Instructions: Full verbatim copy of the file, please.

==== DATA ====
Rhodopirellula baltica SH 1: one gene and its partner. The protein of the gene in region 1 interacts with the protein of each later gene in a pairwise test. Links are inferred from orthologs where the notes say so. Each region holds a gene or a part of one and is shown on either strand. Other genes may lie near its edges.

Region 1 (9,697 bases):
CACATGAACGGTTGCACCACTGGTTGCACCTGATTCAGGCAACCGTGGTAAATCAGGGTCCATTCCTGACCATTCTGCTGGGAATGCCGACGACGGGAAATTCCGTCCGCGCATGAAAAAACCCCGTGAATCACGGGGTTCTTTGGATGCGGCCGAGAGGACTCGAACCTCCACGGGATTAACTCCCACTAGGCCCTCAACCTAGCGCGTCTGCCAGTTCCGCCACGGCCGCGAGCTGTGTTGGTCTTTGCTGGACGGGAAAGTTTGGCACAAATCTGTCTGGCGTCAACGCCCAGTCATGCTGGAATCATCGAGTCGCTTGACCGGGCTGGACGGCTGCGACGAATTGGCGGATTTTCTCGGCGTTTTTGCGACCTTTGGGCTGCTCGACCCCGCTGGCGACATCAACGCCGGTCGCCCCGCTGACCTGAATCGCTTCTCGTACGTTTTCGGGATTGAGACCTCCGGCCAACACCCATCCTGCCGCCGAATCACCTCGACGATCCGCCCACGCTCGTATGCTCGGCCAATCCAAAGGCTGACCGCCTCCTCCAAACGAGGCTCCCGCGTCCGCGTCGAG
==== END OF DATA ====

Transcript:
Rhodopirellula baltica SH 1: one gene and its partner. The protein of the gene in region 1 interacts with the protein of each later gene in a pairwise test. Links are inferred from orthologs where the notes say so. Each region holds a gene or a part of one and is shown on either strand. Other genes may lie near its edges.

Region 1 (9,697 bases):
CACATGAACGGTTGCACCACTGGTTGCACCTGATTCAGGCAACCGTGGTAAATCAGGGTCCATTCCTGACCATTCTGCTGGGAATGCCGACGACGGGAAATTCCGTCCGCGCATGAAAAAACCCCGTGAATCACGGGGTTCTTTGGATGCGGCCGAGAGGACTCGAACCTCCACGGGATTAACTCCCACTAGGCCCTCAACCTAGCGCGTCTGCCAGTTCCGCCACGGCCGCGAGCTGTGTTGGTCTTTGCTGGACGGGAAAGTTTGGCACAAATCTGTCTGGCGTCAACGCCCAGTCATGCTGGAATCATCGAGTCGCTTGACCGGGCTGGACGGCTGCGACGAATTGGCGGATTTTCTCGGCGTTTTTGCGACCTTTGGGCTGCTCGACCCCGCTGGCGACATCAACGCCGGTCGCCCCGCTGACCTGAATCGCTTCTCGTACGTTTTCGGGATTGAGACCTCCGGCCAACACCCATCCTGCCGCCGAATCACCTCGACGATCCGCCCACGCTCGTATGCTCGGCCAATCCAAAGGCTGACCGCCTCCTCCAAACGAGGCTCCCGCGTCCGCGTCGAG